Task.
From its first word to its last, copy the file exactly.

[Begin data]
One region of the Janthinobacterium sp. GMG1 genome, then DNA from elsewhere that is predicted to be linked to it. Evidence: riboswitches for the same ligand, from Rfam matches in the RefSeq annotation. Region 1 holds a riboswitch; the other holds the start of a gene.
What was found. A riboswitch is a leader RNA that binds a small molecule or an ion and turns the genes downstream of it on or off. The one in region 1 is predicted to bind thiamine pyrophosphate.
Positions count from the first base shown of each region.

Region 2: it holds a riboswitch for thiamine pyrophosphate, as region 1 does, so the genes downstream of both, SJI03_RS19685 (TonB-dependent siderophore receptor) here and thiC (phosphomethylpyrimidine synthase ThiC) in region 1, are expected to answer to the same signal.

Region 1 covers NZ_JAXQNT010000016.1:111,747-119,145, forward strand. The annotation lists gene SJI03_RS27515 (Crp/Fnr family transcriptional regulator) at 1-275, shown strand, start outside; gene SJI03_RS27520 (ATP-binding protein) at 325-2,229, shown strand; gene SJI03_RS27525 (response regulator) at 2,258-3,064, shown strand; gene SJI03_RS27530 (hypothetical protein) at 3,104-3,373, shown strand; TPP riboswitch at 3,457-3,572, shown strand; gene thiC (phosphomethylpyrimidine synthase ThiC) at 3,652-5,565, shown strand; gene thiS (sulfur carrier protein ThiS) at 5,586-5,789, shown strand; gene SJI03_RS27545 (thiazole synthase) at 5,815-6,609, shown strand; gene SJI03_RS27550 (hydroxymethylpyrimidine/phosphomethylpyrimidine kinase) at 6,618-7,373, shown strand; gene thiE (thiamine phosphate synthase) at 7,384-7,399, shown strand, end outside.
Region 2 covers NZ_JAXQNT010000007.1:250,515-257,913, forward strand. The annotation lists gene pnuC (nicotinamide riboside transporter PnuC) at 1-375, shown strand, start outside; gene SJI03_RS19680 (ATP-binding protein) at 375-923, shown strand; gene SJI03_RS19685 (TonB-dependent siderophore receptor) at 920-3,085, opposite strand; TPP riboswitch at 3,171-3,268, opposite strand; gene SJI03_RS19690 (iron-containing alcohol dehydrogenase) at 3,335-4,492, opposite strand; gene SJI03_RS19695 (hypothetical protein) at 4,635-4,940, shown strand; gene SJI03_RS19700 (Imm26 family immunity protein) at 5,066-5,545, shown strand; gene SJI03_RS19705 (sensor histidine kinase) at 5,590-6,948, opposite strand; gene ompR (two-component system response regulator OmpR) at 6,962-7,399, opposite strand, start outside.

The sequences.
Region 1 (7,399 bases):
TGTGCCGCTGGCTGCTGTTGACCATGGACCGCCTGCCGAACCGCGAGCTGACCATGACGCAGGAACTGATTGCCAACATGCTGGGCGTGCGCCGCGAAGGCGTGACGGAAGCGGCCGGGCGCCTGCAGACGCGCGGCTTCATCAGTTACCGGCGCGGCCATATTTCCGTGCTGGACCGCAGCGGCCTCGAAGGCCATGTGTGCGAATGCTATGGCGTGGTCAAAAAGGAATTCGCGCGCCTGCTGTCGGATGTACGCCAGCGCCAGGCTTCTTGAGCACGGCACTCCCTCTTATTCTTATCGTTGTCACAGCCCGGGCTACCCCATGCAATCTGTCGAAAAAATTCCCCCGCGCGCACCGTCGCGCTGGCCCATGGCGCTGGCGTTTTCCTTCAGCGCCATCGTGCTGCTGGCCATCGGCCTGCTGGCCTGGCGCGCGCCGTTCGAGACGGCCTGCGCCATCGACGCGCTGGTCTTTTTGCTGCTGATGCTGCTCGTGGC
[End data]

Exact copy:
One region of the Janthinobacterium sp. GMG1 genome, then DNA from elsewhere that is predicted to be linked to it. Evidence: riboswitches for the same ligand, from Rfam matches in the RefSeq annotation. Region 1 holds a riboswitch; the other holds the start of a gene.
What was found. A riboswitch is a leader RNA that binds a small molecule or an ion and turns the genes downstream of it on or off. The one in region 1 is predicted to bind thiamine pyrophosphate.
Positions count from the first base shown of each region.

Region 2: it holds a riboswitch for thiamine pyrophosphate, as region 1 does, so the genes downstream of both, SJI03_RS19685 (TonB-dependent siderophore receptor) here and thiC (phosphomethylpyrimidine synthase ThiC) in region 1, are expected to answer to the same signal.

Region 1 covers NZ_JAXQNT010000016.1:111,747-119,145, forward strand. The annotation lists gene SJI03_RS27515 (Crp/Fnr family transcriptional regulator) at 1-275, shown strand, start outside; gene SJI03_RS27520 (ATP-binding protein) at 325-2,229, shown strand; gene SJI03_RS27525 (response regulator) at 2,258-3,064, shown strand; gene SJI03_RS27530 (hypothetical protein) at 3,104-3,373, shown strand; TPP riboswitch at 3,457-3,572, shown strand; gene thiC (phosphomethylpyrimidine synthase ThiC) at 3,652-5,565, shown strand; gene thiS (sulfur carrier protein ThiS) at 5,586-5,789, shown strand; gene SJI03_RS27545 (thiazole synthase) at 5,815-6,609, shown strand; gene SJI03_RS27550 (hydroxymethylpyrimidine/phosphomethylpyrimidine kinase) at 6,618-7,373, shown strand; gene thiE (thiamine phosphate synthase) at 7,384-7,399, shown strand, end outside.
Region 2 covers NZ_JAXQNT010000007.1:250,515-257,913, forward strand. The annotation lists gene pnuC (nicotinamide riboside transporter PnuC) at 1-375, shown strand, start outside; gene SJI03_RS19680 (ATP-binding protein) at 375-923, shown strand; gene SJI03_RS19685 (TonB-dependent siderophore receptor) at 920-3,085, opposite strand; TPP riboswitch at 3,171-3,268, opposite strand; gene SJI03_RS19690 (iron-containing alcohol dehydrogenase) at 3,335-4,492, opposite strand; gene SJI03_RS19695 (hypothetical protein) at 4,635-4,940, shown strand; gene SJI03_RS19700 (Imm26 family immunity protein) at 5,066-5,545, shown strand; gene SJI03_RS19705 (sensor histidine kinase) at 5,590-6,948, opposite strand; gene ompR (two-component system response regulator OmpR) at 6,962-7,399, opposite strand, start outside.

The sequences.
Region 1 (7,399 bases):
TGTGCCGCTGGCTGCTGTTGACCATGGACCGCCTGCCGAACCGCGAGCTGACCATGACGCAGGAACTGATTGCCAACATGCTGGGCGTGCGCCGCGAAGGCGTGACGGAAGCGGCCGGGCGCCTGCAGACGCGCGGCTTCATCAGTTACCGGCGCGGCCATATTTCCGTGCTGGACCGCAGCGGCCTCGAAGGCCATGTGTGCGAATGCTATGGCGTGGTCAAAAAGGAATTCGCGCGCCTGCTGTCGGATGTACGCCAGCGCCAGGCTTCTTGAGCACGGCACTCCCTCTTATTCTTATCGTTGTCACAGCCCGGGCTACCCCATGCAATCTGTCGAAAAAATTCCCCCGCGCGCACCGTCGCGCTGGCCCATGGCGCTGGCGTTTTCCTTCAGCGCCATCGTGCTGCTGGCCATCGGCCTGCTGGCCTGGCGCGCGCCGTTCGAGACGGCCTGCGCCATCGACGCGCTGGTCTTTTTGCTGCTGATGCTGCTCGTGGC